Washington, D.C., May 28, 2014 – Norman Bay is the wrong choice to head the Federal Energy Regulatory Commission. Currently head of FERC’s enforcement office, Bay has demonstrated that he is a skillful and tenacious prosecutor. That may be what FERC needs in its staff enforcement office. It’s not what the agency needs at the steering wheel.
Close observers of FERC’s enforcement of alleged market manipulation cases, and the high-profile, high-dollar settlements that have often resulted, have been raising questions about the way Bay’s office has conducted itself. Those questions go back months before the Obama administration picked Bay to fill John Wellinghoff’s vacant seat and assume the agency chairmanship.
Economist Bill Hogan of Harvard’s Kennedy School of Government and the intellectual father of modern wholesale electricity markets told me back in November, before the Bay nomination, that FERC’s entire enforcement program is “opaque.” Traders, he said, simply don’t know in advance whether trades they are making will trigger FERC enforcement action or will pass without a whistle from the market cops.
In a paper delivered at an industry conference last fall, Hogan raised the case of a January 2013 settlement of a small case involving Deutsche Bank’s energy trading arm. FERC hammered Deutsche Bank in the case. Hogan said the Deutsche Bank case departs radically from the standard established in the 2008 case of D.C. Energy v. H.Q. Energy Services (124 FERC ¶61,295).
In that earlier case, FERC applied a stand-alone profitability test: “There is no evidence that HQ Energy acted against its economic interest in any market. Rather, the facts of the case show that HQ Energy made price-taker bids and used [Financial Transmission Rights] to hedge congestion risk in a manner explicitly contemplated by the Commission.” There was no evidence that the trader manipulated losses in one part of the complex market in order to reap larger profits in another sector.
Since then, FERC’s enforcement office has changed its standard. It now appears that FERC views any speculative transaction that results in a profit to the speculator as market manipulation. But, as Hogan pointed out, it’s difficult to dig into the settlement agreements that FERC works out with those it has charged with gaming the market. Those deals are not public. FERC refuses to disclose the details, and has forced the parties to sign non-disclosure agreements.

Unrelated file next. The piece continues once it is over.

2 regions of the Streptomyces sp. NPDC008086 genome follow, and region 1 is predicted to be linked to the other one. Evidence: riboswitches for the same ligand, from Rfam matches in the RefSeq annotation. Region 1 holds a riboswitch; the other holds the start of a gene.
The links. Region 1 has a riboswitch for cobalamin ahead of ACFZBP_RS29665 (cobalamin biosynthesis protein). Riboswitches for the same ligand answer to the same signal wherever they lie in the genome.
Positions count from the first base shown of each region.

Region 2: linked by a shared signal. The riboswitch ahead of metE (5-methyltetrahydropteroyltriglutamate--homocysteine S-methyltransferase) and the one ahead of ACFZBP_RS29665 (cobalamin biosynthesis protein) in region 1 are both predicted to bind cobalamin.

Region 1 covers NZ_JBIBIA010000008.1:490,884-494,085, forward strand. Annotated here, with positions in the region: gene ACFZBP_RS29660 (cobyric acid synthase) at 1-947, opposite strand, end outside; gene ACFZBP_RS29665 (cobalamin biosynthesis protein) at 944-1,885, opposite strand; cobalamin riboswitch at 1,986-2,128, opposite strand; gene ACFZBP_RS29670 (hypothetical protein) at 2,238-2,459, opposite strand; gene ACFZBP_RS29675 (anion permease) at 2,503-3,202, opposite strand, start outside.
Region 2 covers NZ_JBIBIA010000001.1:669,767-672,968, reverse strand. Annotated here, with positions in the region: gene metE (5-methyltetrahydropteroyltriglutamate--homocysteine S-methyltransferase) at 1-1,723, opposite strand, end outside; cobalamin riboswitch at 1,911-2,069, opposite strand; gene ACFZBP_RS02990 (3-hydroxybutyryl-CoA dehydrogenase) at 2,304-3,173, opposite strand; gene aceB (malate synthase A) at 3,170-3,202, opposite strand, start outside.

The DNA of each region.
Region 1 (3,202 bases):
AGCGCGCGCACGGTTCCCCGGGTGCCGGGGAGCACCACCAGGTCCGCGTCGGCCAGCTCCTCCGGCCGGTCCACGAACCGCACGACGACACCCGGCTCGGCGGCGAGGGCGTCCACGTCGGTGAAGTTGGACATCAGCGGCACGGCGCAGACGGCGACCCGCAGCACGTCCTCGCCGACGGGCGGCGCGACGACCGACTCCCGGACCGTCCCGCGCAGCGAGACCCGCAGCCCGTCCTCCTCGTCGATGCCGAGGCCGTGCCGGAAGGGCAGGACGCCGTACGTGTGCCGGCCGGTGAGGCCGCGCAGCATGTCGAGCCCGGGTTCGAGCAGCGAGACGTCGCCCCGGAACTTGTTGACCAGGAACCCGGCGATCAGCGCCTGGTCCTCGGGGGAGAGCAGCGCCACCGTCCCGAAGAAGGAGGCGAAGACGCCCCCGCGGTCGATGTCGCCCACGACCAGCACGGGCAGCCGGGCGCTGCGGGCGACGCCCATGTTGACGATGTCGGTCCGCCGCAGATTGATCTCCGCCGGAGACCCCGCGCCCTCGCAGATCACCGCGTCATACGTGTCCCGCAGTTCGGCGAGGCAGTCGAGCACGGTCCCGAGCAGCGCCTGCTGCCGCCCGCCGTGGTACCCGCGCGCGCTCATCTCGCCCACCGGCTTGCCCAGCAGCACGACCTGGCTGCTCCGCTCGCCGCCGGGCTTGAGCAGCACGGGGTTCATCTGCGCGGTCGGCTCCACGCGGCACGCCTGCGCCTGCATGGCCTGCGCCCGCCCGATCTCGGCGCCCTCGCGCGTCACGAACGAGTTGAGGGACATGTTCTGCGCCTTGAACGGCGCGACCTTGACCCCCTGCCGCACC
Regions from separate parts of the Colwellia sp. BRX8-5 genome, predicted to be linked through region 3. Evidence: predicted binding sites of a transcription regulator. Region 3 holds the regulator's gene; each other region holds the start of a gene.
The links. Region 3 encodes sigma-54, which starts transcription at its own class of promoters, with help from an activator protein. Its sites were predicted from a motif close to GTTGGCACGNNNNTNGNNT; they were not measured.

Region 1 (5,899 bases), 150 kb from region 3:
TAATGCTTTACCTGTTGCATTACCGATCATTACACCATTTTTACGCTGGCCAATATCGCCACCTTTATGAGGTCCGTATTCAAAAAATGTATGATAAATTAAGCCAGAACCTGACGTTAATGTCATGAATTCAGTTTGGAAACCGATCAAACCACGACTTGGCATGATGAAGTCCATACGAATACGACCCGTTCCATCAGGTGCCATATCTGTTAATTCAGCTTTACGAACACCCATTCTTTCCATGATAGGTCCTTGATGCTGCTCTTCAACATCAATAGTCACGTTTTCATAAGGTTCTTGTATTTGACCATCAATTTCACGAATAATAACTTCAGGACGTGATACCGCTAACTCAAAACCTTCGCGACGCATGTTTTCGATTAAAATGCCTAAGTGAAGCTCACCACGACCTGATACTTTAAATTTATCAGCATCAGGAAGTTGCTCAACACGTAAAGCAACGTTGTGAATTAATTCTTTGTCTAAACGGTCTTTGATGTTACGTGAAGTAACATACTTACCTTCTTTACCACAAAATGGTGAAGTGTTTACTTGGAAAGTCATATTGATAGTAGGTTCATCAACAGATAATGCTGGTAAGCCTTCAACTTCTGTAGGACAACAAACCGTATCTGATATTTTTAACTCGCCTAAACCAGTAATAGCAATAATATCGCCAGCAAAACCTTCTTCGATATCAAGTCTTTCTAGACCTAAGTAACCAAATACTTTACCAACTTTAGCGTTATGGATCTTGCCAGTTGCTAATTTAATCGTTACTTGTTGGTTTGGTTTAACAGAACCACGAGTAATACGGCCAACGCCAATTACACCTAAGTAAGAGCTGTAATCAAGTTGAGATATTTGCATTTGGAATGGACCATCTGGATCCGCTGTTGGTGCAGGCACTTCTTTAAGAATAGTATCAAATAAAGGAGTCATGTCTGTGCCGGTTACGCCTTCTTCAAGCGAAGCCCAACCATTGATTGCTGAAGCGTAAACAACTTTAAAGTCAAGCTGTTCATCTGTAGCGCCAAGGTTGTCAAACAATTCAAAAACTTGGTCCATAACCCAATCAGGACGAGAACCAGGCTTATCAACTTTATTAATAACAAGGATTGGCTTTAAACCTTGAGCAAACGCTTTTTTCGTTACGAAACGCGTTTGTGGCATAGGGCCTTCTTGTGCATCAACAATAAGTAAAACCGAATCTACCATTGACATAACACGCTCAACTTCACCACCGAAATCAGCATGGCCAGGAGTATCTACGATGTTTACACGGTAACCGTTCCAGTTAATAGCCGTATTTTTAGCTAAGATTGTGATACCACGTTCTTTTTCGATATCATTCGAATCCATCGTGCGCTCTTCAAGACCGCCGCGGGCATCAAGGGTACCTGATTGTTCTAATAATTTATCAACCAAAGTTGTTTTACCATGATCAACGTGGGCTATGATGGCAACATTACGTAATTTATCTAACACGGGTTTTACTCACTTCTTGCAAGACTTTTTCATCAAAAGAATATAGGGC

Now the veil of secrecy has lifted. Kevin and Rich Gates, principals of Powhatan Energy Fund, have laid out all the details of their long and nasty experience with Bay’s enforcement office. They have disclosed all their dealings with FERC, as well as marshaled expert testimony on their behalf. The case they have made – admittedly one-sided – portrays FERC as a bullying regulator unable to accept that exploiting agency-created loopholes in FERC’s market rules in order to make a profit is somehow illegal. It clearly is not.
Adding to the burden on the ill-conceived Bay nomination is a recent article in the Energy Law Journal, and a Wall Street Journal op-ed article by former FERC general counsel Bill Scherman, who now represents clients engaged in legal battles with the enforcement office. Scherman wrote that “while most members of the regulated community and practitioners within the energy bar are reluctant to say so publicly, there is a wide-spread view that the FERC enforcement process has become lop-sided and unfair.”
Scherman accused Bay’s office of failure to share information – including exculpatory material — with the subjects of its investigations. When asked about this at his Senate Energy Committee confirmation hearing earlier this month, Bay skated around the topic, saying he was not cleared by the commission itself to disclose investigatory information.
Republicans on the Senate committee also pointed out Bay’s notable lack of experience in energy policy issues, compared to the long record of the acting chair, Cheryl LaFleur.
How did Bay get the nomination? As best I can ascertain, former chair Jon Wellinghoff, a Nevadan working through his patron, Senate Majority Leader Harry Reid of Nevada, pushed the Bay nomination. Wellinghoff picked Bay for the FERC enforcement job in 2009. Wellinghoff, I’m told, was also behind the failed nomination of former Colorado consumer advocate and regulator Ron Binz to succeed Wellinghoff at FERC.
However the nomination came to pass, it is a mistake. Norman Bay, who is smart and talented, with a fine record as a U.S. Attorney in New Mexico (and a questionable record as FERC’s top cop) is the wrong choice to sit on the FERC and, even more, the wrong choice to be its chairman.